Then stuff the drum with small watertight objects to give it buoyancy. Maybe small plastic drink bottles? Whatever you can find that is both light and absolutely watertight, and you can pack a lot of them in there very closely.



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Boppa
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Posted: 21 August 2017 at 8:10am | IP Logged Quote Boppa

The paddlewheel is definitely a good solution and if you use a bicycle rim (a pair actually- one for each end of the paddlewheel) you could further distance your genny from the water, plus gear up to the speed required for the genny from the very likely lethargic paddlewheel speed by using the rim itself as part of the gearing- a rubber belt around the rim, and at the top it goes over the genny pulley, and you could attach the planks/blades to the spokes

re the first diagram



The motor would be at the top actually at the deck level of the bridge so easy to access, the axle and pole/axle tube would extend right down to the water and below
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Brady
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Posted: 21 August 2017 at 10:04am | IP Logged Quote Brady

I found this thing,



I was thinking of something like that, but larger, and use those Water dispenser containers you find in offices.
I would place the motor in the middle of the two containers. I'm sorta confused by that belt system... But I found this video showing me how gears work and stuff, http://www.askaprepper.com/homemade-water-wheel-electric-generator/
Its the second video down. Do you think I could do something similar as that old man?
Connected through the motor would be the axle shaft, on either end, over the containers, would be the paddles (I really like the idea of using drums or bicycle rims as the paddle wheel, I'llsee what I've got access to.)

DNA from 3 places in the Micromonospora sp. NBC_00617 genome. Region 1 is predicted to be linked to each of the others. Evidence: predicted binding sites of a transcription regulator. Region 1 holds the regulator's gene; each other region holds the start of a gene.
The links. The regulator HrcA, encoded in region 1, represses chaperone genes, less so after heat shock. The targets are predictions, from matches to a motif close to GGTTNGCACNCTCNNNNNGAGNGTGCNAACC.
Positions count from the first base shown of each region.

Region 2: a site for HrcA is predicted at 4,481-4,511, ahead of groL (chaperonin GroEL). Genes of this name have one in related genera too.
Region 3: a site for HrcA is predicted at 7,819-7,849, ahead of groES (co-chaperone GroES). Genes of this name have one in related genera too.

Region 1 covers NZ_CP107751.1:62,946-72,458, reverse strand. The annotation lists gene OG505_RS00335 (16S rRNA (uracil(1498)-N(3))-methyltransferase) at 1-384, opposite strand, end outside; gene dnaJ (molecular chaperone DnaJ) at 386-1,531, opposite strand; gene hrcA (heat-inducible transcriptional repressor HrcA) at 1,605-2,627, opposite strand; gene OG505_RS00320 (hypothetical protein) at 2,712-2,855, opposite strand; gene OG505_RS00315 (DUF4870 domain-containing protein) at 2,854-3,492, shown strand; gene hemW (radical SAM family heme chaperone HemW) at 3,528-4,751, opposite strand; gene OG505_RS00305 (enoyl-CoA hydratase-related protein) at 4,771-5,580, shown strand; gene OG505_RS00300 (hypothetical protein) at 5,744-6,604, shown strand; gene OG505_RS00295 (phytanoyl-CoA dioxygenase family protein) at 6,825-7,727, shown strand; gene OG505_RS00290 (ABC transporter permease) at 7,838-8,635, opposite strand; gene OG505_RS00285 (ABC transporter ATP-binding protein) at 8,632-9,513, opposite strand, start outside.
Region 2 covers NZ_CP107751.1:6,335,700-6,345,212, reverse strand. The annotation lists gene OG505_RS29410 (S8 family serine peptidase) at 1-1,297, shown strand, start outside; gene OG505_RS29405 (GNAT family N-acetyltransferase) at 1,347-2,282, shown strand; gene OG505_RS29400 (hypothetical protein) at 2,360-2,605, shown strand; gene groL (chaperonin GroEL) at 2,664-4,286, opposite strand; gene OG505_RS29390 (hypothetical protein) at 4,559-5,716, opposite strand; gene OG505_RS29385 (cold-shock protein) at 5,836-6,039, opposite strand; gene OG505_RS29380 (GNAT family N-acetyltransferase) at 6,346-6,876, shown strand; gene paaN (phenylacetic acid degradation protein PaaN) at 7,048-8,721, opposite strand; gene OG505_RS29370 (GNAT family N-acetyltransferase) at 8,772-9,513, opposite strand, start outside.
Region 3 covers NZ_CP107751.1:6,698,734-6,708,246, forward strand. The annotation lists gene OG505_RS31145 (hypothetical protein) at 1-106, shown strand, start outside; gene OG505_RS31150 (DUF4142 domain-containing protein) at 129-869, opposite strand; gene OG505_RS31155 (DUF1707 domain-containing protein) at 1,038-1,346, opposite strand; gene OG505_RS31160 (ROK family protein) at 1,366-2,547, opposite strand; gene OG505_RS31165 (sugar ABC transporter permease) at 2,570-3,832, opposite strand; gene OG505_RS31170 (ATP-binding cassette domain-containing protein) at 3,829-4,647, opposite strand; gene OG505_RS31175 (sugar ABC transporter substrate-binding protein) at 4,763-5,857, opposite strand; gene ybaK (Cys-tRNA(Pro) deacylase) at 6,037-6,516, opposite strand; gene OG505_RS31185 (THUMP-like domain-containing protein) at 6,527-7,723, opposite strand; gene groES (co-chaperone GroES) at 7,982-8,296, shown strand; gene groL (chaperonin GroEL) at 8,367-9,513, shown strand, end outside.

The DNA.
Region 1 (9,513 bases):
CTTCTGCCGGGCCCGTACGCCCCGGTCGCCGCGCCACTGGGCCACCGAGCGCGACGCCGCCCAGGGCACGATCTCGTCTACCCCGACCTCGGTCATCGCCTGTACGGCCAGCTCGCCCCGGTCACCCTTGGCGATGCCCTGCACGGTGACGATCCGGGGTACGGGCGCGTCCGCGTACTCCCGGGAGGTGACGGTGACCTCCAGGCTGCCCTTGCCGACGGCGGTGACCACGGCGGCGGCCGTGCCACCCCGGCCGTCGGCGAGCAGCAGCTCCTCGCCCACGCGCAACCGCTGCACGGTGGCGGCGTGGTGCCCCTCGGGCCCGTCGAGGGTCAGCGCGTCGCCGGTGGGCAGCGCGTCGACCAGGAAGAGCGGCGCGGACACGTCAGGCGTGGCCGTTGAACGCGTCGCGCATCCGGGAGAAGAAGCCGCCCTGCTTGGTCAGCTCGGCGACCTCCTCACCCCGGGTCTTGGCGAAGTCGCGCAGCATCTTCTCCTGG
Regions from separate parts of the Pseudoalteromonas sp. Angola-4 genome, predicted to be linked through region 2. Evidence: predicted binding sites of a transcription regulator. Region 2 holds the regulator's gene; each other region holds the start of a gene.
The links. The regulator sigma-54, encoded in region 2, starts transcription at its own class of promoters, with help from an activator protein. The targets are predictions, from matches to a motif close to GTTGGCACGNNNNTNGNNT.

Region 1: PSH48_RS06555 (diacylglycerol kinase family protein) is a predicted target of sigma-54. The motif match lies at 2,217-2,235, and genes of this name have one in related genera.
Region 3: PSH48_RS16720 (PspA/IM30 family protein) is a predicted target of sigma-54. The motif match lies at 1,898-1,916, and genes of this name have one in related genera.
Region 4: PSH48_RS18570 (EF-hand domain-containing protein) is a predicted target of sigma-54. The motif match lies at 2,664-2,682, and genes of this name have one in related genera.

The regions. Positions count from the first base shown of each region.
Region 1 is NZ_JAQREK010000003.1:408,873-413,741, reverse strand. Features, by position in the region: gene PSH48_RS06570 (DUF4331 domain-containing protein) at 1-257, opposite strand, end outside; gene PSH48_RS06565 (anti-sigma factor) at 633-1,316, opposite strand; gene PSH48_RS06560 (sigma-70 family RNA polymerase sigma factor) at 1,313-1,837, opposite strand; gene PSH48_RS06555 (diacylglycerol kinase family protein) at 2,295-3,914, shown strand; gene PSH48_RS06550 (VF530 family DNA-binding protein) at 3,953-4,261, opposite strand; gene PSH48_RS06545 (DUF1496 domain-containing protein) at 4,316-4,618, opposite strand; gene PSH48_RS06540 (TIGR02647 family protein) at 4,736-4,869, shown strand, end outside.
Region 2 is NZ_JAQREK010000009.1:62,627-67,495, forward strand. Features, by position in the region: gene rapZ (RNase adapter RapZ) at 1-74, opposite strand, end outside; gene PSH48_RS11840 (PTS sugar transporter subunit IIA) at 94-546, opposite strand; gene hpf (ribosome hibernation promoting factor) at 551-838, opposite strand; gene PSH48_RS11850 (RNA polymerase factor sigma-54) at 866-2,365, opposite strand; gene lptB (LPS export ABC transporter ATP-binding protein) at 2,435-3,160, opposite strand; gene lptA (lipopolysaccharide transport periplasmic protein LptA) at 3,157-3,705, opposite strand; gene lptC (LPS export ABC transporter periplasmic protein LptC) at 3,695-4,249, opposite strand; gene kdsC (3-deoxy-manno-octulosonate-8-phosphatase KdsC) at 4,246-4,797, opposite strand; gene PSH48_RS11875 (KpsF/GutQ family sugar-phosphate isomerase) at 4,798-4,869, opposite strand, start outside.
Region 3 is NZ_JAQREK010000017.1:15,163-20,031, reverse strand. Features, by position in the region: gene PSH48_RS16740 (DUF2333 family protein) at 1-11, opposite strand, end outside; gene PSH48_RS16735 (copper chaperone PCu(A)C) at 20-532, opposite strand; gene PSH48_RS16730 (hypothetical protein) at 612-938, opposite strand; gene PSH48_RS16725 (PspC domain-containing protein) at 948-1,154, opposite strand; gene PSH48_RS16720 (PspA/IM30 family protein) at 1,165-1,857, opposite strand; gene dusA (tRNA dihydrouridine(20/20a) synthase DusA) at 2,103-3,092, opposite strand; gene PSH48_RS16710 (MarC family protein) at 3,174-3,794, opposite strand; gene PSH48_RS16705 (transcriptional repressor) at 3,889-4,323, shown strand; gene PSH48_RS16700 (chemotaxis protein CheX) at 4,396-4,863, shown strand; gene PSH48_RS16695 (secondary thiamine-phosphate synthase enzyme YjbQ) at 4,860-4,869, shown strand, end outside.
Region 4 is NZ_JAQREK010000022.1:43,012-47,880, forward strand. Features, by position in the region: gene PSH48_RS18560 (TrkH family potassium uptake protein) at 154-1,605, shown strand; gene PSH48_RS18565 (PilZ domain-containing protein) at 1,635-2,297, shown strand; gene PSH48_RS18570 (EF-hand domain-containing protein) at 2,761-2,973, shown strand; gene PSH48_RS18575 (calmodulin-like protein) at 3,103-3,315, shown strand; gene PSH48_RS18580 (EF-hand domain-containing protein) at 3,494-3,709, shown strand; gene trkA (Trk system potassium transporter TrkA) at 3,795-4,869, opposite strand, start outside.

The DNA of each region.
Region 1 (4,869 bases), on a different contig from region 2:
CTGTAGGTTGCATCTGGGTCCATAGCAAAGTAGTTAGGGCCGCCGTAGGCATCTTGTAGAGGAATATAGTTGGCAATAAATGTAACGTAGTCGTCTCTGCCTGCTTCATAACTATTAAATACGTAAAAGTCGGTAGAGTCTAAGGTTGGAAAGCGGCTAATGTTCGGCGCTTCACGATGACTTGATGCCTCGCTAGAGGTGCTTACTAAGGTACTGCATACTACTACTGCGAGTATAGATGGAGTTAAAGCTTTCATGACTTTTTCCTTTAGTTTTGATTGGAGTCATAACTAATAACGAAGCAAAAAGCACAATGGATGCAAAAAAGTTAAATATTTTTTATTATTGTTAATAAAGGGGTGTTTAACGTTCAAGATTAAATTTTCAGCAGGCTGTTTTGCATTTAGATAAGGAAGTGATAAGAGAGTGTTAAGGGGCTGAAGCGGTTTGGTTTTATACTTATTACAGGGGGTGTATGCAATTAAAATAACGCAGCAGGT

I'm going to talk with my team tomorrow about the floating paddle wheel idea, it sounds simpler to make.
My question is that would it be Still necessary to test the speed of the river? If it's going to fluctuate a lot and the system will go with the tide, is there still a point to recording the river speed?
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Warpspeed
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Posted: 21 August 2017 at 10:17am | IP Logged Quote Warpspeed

What he said ^^^^

And a suitable slim and very flexible multi groove rubber drive belt and pulley that should not slip, (even when wet) might be found in a discarded tumble dryer.

The drum in a tumble dryer is typically about 20 to 22 inches diameter, and the matching multi groove motor pulley maybe an inch diameter.

I believe BMX bikes typically run 20 inch diameter rims.

Edited by Warpspeed on 21 August 2017 at 10:20am


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flc1
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Posted: 21 August 2017 at 10:47am | IP Logged Quote flc1

If you did know the speed of the water it may save time with testing.
As you bright young sparks should be able to work out from the speed of the water... the gearing ratio needed to get correct voltage.

Edited by flc1 on 21 August 2017 at 10:54am
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Boppa
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Posted: 21 August 2017 at 11:42am | IP Logged Quote Boppa

I was thinking more along the lines of a sternwheeler lol
but the twin paddles would work too






paddles could be attached to bicycle spokes via nuts/bolts with large washers, or even with cableties....

One thing you could do is measure the water speed, and if you put an ammeter in the lead to the battery (many schools still have them in the science labs I believe) if not a cheap multimeter with a 10A setting would work as well
Then you could chart various water flow rates with the current you get out of it

ETA
I just noticed- you have your diode backwards in the diagrams above- the silver/white banded end should be closest to the battery +, the unbanded black end would be connected to the motor +





Edited by Boppa on 21 August 2017 at 11:54am